It’s supposed to be encouraging when we hear that God the Father sees His children through the filter of His Son Jesus Christ. I’ve seen Christians almost come to tears when they talk about how God the Father is wearing “blood-colored glasses” to look at us, seeing the righteousness of His Son instead of our sinfulness.

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So, we are told, He sees His blood-bought children as holy instead of the unrighteous, filthy, utterly degraded, deceitfully wicked, totally sinful vile creatures we actually are.

I’d heard it all my life. (Yes, they were talking about the “blood-colored glasses” back in the 1960s and 1970s too.)

But there came a time, when I was immersed in the Word of God, that I questioned it.

“If God sees us one way,” I pondered, “but we are actually something quite different, doesn’t that mean that God is deceiving Himself?”

Has anyone else wondered this same thing?

I’ve sat on this question for years. Years, I’m telling you. And a satisfactory answer has not been forthcoming, even as I continue to hear people offer this teaching.

The other problem with this teaching that has greatly troubled me is that it is nowhere taught in the Bible. In fact, the Bible teaches something radically different.

When we are the blood-bought children of God through Jesus Christ, what does the Bible say about us? Here are just a few statements of “how God sees” us, if you will, with the understanding that “how God sees us” is what is actually true about us.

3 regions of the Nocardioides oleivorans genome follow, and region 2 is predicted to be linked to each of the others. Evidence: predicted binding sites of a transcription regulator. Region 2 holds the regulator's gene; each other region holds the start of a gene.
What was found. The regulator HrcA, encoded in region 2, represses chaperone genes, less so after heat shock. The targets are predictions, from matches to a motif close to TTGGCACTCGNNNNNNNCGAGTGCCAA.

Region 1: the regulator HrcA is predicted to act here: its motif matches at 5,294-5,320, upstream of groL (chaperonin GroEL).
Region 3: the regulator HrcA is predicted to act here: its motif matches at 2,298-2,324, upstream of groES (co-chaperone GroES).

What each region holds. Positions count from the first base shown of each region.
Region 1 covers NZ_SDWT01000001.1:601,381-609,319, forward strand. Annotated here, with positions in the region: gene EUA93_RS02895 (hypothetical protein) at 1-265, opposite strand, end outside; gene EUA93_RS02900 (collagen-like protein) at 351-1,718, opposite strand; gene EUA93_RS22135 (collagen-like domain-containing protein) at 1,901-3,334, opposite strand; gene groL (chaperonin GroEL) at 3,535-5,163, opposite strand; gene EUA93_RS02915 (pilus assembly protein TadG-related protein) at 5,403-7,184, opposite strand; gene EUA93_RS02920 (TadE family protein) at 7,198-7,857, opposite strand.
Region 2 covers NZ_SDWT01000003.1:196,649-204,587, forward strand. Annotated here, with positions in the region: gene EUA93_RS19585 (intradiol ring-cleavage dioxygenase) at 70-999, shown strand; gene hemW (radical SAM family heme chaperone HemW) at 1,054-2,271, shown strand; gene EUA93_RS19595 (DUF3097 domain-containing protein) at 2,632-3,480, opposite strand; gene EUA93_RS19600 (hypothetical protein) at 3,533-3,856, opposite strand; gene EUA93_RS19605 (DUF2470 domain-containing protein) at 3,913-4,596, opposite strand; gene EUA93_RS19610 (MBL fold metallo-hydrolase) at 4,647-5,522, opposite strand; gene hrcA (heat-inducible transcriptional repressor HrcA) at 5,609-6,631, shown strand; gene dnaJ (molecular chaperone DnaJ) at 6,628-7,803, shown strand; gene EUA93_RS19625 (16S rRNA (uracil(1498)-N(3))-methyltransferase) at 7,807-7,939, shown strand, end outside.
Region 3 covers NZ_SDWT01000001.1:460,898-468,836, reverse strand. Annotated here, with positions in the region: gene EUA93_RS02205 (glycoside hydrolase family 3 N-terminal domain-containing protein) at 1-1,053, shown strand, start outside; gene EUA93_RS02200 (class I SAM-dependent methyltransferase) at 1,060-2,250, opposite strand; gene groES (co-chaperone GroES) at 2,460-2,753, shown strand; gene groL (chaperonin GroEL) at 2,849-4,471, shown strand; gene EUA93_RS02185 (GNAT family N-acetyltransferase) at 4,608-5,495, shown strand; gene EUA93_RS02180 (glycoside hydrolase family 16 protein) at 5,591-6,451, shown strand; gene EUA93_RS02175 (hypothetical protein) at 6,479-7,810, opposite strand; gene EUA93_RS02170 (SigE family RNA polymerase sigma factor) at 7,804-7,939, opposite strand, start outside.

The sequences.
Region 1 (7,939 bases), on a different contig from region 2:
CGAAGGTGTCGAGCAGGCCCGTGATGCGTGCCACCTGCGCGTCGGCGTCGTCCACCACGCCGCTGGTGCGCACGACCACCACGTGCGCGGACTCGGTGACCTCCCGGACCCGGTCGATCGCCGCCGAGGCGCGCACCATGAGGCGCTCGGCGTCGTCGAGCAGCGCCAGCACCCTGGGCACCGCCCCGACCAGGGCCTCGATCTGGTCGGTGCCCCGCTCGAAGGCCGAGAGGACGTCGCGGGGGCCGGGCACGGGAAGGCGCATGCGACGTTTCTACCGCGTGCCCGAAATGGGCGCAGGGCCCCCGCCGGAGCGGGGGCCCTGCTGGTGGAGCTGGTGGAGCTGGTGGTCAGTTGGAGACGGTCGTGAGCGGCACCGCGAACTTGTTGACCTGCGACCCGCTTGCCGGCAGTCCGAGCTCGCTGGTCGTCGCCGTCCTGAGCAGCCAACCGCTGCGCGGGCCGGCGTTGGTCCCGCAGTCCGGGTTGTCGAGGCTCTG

• We are saints—holy ones (Ephesians 1:1 and other Pauline epistles).
  • In the Holy Spirit we have direct access to God the Father (Ephesians 2:18).
  • We are established, anointed, and sealed by God in Christ (2 Corinthians 1:21-22).
  • We are seated in heavenly places with Christ (Ephesians 2:6).
  • We are members of Christ’s body (1 Corinthians 12:27).
  • We are complete in Jesus Christ (Colossians 2:10).
  • We are chosen of God, holy and dearly beloved (Colossians 3:12).
  • We are new creations in Christ so that we can become the righteousness of God (2 Corinthians 5:17-21).
  • We have been given very great and precious promises by God, through which we can share in His nature (2 Peter 1:3-4).
  • We have received abundant grace and the free gift of righteousness, and we reign in life through Jesus Christ (Romans 5:17).
  • We are more than conquerors through Him who loves us (Romans 8:37).
  • We were washed, we were sanctified, we were justified in the name of the Lord Jesus Christ and by the Spirit of God (1 Corinthians 6:11).
  • We are joint-heirs with Christ (Romans 8:17).
  • We are united with the Lord and have become one spirit with Him (1 Corinthians 6:17).
  • We are part of a chosen generation, a royal priesthood, a holy nation, a purchased people who have been called out of darkness into His marvelous light (1 Peter 2:9).

The fact is that when by faith we come into the family of God through Jesus Christ—that is, when we become true Christians—we are changed.

We are no longer unrighteous—directed toward sin. We become righteous—directed toward God. Not simply in name, but in actuality.